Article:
|how much risk
Jul 9, 2006
I am a student nurse and last night I suffered from a needlestick injury after injecting a known HIV patient with deltaparin. I didnt inform the nursing staff on duty as I felt stupid for re - sheathing the needle when I know not to. because of this I pricked my right finger. I immediately bled it and ran it under cold water for a couple of minutes. Please could you tell me how much at risk I am of contracting the HIV virus and guide me to what I should do next.
| Response from Dr. Young
Thanks for your post.
From what you describe, you've had a potential exposure to HIV-- albeit a relatively low-risk exposure. In general, percutaneous injuries have about a 3 in 1000 risk of infection; lower if the needle was not used to cannulate a blood vessel or if the injury was not a deep one (as yours sounds). And yes, recapping any needle is a bad idea for precisely this reason.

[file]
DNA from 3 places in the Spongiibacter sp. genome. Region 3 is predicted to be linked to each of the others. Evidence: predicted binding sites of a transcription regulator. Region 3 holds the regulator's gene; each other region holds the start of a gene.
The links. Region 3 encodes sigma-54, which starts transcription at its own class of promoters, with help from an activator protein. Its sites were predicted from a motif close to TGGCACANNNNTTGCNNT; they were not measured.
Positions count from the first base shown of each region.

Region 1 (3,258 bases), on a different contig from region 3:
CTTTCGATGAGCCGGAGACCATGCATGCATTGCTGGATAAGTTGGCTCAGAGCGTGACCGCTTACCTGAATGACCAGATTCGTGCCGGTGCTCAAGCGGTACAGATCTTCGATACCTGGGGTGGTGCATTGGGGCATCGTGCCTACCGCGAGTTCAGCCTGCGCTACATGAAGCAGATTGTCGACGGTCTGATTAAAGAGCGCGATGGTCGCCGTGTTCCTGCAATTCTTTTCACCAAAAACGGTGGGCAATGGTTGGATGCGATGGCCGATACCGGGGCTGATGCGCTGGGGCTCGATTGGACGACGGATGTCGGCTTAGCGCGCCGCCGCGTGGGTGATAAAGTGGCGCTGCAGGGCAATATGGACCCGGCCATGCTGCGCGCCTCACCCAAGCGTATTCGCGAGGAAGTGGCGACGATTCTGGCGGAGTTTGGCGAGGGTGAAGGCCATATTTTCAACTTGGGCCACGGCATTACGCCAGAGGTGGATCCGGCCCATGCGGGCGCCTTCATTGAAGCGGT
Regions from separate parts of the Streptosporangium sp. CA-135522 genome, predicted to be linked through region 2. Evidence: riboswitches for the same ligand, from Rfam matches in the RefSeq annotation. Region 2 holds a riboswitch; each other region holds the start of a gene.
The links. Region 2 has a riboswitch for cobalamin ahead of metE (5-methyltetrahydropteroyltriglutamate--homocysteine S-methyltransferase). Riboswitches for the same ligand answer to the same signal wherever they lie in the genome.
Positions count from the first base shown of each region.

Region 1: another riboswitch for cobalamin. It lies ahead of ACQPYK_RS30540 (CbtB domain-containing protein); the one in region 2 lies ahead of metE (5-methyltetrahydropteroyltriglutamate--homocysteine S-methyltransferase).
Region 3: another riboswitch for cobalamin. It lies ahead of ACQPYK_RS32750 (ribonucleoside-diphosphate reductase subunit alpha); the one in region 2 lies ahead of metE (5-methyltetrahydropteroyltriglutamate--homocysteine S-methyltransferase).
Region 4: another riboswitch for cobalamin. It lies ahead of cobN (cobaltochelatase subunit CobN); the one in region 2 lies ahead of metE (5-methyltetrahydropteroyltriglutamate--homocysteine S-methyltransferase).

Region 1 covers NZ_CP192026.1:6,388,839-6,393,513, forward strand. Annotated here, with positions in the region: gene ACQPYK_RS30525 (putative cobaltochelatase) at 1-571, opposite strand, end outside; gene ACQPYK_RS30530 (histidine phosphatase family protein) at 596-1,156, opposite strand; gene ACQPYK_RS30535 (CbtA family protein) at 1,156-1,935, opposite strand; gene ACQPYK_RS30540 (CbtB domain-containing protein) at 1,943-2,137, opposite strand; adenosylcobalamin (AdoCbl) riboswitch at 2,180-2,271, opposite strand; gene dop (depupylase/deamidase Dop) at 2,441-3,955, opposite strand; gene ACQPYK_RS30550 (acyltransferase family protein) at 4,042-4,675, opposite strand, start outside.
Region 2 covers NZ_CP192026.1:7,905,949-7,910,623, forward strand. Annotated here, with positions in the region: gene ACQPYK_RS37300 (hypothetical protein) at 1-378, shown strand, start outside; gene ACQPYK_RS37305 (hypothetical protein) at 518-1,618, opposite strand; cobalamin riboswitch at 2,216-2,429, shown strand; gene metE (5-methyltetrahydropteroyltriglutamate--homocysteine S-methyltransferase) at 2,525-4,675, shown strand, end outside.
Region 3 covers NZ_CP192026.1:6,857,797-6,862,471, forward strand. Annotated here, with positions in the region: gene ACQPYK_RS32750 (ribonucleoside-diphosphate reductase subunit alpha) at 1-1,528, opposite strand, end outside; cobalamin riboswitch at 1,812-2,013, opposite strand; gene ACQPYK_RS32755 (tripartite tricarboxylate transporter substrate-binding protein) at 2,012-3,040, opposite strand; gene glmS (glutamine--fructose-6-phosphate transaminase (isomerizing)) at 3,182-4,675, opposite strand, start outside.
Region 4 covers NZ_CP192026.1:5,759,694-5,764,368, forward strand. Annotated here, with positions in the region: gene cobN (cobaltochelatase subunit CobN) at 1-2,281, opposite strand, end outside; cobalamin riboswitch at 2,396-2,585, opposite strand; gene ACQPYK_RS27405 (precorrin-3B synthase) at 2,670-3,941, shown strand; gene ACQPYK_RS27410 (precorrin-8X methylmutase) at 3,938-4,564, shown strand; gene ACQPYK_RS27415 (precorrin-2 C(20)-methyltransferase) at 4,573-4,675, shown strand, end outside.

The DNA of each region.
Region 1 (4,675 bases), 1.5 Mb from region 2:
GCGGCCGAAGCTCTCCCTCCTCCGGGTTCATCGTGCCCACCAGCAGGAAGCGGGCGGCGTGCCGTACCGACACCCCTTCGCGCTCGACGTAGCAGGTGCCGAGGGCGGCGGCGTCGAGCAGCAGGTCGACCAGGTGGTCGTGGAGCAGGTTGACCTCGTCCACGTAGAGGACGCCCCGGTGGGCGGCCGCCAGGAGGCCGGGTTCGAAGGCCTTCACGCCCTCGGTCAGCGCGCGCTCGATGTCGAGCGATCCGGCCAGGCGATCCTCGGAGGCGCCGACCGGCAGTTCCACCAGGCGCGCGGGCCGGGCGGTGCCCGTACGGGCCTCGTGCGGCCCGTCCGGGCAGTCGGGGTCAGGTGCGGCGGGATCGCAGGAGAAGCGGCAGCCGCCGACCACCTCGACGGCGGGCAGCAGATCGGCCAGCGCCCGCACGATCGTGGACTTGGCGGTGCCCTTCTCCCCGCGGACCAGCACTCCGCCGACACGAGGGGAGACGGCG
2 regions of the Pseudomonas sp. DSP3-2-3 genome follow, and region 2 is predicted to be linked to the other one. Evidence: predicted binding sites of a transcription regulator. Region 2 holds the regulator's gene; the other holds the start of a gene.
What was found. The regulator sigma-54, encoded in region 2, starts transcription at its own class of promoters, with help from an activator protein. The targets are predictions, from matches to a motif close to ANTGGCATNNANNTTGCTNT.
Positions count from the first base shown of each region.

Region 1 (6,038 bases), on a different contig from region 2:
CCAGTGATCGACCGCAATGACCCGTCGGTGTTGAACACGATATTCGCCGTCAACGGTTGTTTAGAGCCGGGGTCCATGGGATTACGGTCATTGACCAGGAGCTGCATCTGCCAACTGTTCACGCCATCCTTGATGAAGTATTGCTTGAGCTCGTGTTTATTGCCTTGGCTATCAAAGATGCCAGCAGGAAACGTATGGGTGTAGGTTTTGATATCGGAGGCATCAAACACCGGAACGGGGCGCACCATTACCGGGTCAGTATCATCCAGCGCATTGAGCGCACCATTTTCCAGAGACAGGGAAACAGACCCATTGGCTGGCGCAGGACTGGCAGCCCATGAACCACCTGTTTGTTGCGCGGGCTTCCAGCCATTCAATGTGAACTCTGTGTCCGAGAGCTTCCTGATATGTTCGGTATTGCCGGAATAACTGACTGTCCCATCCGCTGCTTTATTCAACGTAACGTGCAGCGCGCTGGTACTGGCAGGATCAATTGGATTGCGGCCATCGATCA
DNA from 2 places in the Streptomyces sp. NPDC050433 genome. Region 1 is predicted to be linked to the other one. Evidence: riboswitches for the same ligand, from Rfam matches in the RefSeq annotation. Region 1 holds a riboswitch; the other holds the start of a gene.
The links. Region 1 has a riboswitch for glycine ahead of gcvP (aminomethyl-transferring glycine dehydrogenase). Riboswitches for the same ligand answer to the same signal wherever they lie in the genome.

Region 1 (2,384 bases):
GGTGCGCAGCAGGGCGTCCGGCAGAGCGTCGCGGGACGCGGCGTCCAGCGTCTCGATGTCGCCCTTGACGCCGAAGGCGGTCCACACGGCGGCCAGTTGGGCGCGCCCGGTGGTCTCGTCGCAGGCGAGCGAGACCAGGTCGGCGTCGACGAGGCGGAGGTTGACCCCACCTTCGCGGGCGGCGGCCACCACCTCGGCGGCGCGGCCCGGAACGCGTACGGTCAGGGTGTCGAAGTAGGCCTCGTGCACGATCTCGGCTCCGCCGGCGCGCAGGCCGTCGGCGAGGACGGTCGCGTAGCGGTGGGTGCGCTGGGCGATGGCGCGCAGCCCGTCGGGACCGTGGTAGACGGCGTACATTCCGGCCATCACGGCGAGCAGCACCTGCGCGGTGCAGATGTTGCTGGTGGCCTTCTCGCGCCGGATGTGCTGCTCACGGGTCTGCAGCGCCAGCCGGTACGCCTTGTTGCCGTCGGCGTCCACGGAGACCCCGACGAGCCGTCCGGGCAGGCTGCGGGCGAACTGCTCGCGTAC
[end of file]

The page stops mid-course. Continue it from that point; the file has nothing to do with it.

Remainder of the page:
I would certainly contact your student supervisor or student health about your exposure. The last thing you'd want to have happen is to seroconvert-- post-exposure prophylaxis can significantly reduce the risk of seroconversion if started within 72 hours of exposure. BY
Get Email Notifications When This Forum Updates or Subscribe With RSS
This forum is designed for educational purposes only, and experts are not rendering medical, mental health, legal or other professional advice or services. If you have or suspect you may have a medical, mental health, legal or other problem that requires advice, consult your own caregiver, attorney or other qualified professional.
Experts appearing on this page are independent and are solely responsible for editing and fact-checking their material. Neither TheBody.com nor any advertiser is the publisher or speaker of posted visitors' questions or the experts' material.